Several years ago, my much-adored and much-missed mother-in-law came to visit us. This was back when we lived in Ohio. I loved her almost as much as my own mother, which is the only reason I agreed to buy her lottery tickets. She had a different, perhaps “old-world” view of the universe. Dreams could tell a person what number to play the next day. Doing certain things in a certain order might cause desired numbers to “come up.” The future was foreordained, and if you were lucky, God might drop you a hint.
As a materialist and well-documented anti-supernaturalist, of course, I consider the investment in the lotto as a tax on people who don’t understand math. With great embarrassment, I asked the clerk at the counter for the tickets. Climbing back into the car, I handed them over and said, “I hope you realize you’re the only person on Earth I’d ever do this for.” And she smiled.
I don’t recall exactly what happened after that, although I can tell you she didn’t win. Normally, when the local station showed the pick-3 and pick-4 numbers during Jeopardy!, she’d claim those were the numbers she was going to play. “Shoulda played it. Nuts. Tsk-tsk.”
Earlier, I referred to that kind of thinking as old-world. But maybe “old-school” is more apt. In any case, if you think God can affect or predict the outcome of random events — if you think he runs a rigged table — then this is the logical conclusion. God plays dice, and they’re loaded.
When James McGrath takes potshots at Mythicism or Young-Earth Creationism (YEC) (often comparing one with the other), I’m often reminded of those lottery tickets I bought over a decade ago. Was my mother-in-law right? Is my view of randomness wrong?
Take a look at what the people over at BioLogos have to say on the subject.
A third misconception is that evolution is a random, purposeless process. It is true that individual mutations of the genetic code appear random from the perspective of science, in the sense that they are unpredictable. But “unpredictable” does not mean “purposeless,” and elements of randomness might have important purposes. Consider a video game, where the game designer intentionally includes random elements to create a richer experience. A Christian can view God’s governance of the evolutionary process as a similar use of “intentional randomness.” And then there are other elements of the evolutionary process that are not at all random, like the selection of positive variations that increase fitness. Whether the process as a whole is purposeless is not a scientific question. At BioLogos we believe that God intentionally created human beings, and did so through evolution.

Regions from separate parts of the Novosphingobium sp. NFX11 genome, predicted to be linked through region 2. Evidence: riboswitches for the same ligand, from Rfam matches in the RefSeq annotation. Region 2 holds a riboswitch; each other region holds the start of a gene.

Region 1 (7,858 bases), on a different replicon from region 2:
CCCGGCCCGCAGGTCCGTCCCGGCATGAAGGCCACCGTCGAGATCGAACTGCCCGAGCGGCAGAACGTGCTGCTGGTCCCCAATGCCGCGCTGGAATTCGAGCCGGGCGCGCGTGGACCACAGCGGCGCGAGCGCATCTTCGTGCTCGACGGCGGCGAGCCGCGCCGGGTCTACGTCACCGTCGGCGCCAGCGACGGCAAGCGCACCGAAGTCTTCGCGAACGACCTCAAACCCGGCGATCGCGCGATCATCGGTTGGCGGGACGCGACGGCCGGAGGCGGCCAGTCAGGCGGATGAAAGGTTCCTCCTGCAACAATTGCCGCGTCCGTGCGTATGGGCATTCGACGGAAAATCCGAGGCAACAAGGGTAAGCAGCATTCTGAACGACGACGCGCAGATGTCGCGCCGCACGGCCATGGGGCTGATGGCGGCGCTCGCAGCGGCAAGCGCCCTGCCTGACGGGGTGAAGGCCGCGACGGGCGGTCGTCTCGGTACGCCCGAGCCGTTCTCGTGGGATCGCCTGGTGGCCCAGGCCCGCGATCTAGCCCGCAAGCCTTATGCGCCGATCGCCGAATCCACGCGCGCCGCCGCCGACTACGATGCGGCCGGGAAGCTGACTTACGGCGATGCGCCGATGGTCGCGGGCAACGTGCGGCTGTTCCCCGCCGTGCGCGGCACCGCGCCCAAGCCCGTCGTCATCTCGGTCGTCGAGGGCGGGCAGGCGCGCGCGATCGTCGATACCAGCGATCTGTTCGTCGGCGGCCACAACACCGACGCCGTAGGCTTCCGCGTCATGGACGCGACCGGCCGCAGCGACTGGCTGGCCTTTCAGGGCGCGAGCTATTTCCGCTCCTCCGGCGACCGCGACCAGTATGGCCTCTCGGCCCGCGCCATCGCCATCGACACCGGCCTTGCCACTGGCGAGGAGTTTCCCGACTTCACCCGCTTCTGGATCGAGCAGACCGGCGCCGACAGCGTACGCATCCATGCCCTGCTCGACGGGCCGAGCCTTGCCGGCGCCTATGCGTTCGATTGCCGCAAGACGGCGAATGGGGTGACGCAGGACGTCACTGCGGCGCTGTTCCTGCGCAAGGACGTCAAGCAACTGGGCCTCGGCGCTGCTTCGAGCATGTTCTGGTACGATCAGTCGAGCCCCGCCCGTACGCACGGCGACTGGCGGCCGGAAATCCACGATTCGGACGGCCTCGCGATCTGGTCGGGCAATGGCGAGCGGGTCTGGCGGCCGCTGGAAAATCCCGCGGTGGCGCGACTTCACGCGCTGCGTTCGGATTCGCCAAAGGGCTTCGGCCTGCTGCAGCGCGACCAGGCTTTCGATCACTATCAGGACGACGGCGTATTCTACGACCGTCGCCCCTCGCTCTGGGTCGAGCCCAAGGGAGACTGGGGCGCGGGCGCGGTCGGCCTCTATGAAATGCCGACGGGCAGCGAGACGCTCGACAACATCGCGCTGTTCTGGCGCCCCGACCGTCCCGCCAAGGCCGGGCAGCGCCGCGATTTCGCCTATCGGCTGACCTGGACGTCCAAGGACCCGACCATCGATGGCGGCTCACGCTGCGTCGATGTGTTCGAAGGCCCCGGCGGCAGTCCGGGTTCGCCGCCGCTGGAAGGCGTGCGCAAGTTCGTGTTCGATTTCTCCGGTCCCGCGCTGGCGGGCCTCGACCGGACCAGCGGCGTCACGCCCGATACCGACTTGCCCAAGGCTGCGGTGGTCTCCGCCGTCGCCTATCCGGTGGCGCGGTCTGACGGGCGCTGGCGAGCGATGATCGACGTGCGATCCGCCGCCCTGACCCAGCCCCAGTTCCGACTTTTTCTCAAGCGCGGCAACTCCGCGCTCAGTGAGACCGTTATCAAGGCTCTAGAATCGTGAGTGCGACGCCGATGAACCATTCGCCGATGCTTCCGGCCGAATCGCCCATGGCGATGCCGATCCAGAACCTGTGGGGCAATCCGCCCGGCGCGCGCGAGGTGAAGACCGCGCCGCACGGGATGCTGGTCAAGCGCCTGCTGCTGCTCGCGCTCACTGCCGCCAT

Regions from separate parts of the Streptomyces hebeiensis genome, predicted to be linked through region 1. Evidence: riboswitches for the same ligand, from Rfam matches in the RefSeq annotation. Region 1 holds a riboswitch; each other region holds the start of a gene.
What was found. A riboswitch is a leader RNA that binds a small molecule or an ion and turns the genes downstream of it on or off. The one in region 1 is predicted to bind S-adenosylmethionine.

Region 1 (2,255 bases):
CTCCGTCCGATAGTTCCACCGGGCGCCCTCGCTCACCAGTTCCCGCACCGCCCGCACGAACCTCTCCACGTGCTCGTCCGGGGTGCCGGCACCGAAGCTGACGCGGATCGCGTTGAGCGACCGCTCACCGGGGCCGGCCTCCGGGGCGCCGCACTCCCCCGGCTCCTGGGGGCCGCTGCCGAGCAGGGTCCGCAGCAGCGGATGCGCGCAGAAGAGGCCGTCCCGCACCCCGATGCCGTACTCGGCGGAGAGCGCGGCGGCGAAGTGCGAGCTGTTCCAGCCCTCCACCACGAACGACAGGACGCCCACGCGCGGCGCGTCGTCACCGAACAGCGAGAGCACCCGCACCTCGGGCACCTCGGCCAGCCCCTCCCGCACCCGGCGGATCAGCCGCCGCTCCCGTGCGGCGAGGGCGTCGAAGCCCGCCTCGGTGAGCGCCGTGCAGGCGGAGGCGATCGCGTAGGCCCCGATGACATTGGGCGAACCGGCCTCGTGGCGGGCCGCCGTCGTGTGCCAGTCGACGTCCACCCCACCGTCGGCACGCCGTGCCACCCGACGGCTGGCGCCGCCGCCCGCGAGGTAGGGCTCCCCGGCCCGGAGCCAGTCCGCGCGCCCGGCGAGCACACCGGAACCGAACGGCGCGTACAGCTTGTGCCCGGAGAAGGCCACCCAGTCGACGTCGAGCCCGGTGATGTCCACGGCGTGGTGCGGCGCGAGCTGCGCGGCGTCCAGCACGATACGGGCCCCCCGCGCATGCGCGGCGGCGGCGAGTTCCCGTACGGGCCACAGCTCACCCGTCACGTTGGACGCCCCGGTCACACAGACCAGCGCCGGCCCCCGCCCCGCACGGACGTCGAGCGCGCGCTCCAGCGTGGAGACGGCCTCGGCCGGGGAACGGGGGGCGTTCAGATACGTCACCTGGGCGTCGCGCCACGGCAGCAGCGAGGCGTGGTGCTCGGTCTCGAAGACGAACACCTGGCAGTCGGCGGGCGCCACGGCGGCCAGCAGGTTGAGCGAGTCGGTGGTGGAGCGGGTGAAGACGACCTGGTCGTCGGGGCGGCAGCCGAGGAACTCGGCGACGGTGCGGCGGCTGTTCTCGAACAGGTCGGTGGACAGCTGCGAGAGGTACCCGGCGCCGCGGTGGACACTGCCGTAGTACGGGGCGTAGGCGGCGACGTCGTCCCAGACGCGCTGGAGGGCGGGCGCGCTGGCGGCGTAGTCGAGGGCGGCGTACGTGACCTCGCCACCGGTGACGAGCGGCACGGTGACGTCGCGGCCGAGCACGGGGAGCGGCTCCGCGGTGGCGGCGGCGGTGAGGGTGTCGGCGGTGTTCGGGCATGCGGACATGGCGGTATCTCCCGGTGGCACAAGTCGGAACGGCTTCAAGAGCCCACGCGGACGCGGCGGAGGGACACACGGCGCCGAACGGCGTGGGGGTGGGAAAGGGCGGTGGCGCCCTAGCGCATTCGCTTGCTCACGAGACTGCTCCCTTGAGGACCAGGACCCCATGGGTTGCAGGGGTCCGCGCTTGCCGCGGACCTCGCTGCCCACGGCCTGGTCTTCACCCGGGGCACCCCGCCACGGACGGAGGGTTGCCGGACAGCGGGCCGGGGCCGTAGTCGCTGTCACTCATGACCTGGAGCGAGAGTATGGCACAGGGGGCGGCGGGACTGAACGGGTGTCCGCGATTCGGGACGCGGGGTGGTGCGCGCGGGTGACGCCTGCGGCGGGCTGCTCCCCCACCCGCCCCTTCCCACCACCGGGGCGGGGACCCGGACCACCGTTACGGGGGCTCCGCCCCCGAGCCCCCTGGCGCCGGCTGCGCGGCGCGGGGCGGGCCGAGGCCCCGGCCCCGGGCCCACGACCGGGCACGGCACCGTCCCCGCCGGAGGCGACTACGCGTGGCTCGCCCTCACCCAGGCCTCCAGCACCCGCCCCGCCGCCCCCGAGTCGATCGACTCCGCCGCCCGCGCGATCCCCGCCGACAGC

Remember, McGrath is a big fan of BioLogos. He lauds their attempts at merging religion and science into a supposedly coherent whole. These are liberal Christians with whom he identifies: sophisticated, educated Christians who have created a compromise position. Make no mistake, though. While they have made important concessions with respect to the Bible — viz., they reject biblical inerrancy, the six-day creation, etc. — they’ve tinkered with science, too. And that horsecrap you read above proves my point.
Do genetic mutations “appear random from the perspective of science”? You bet they do. That’s because they objectively do occur randomly. What other perspective is there besides objective reality? The fantasy alternative is for God to reach in with a tiny (non-material) finger, bumping specific molecules, changing reality, playing with loaded dice.
Does God govern evolution via “intentional randomness“? This is the sort of meaningless, sewage-laced treacle that we expect to read from Deepak Chopra, not from doctorate-level scientists. As soon as any agency acts upon a system with intent, it ceases to be random. Video game designers can simulate randomness, but they cannot create randomness. If God really does act upon the universe to impose his will, then the system is not random; it is guided. Any system affected by intentional action cannot, by definition, be random.
McGrathian Old-Earth Creationists “believe that God intentionally created human beings, and did so through evolution.” They can believe whatever they want, but this is not the standard model. If you bring in the guiding hand of God, you don’t need natural selection; in fact you can’t have natural selection. What you have is selective breeding carried out by a supreme being. The single essential difference between MOEC-adherents and their cousins, the YEC-adherents, is the time scale. Rather than mold us out of mud, God undertook a very long-term biology experiment, guiding what would have been natural processes had he not interfered.
McGrath and his sophisticated pals cling to these magical beliefs not because of material evidence and logic, but out of a deep-seated desire to make Christianity relevant and, at some abstract level, true and real. I don’t much care whether they take the entire Bible and turn it into a metaphorical book of fairy tales. Eventually, to maintain any hope of contact with reality, that’s where they’re going to end up.
But I think we need to call them out when they claim they’re defenders of evolution. What they’re preaching is something else, namely the denial of scientific evolution in favor of a DNA-tinkering god-of-the-gaps.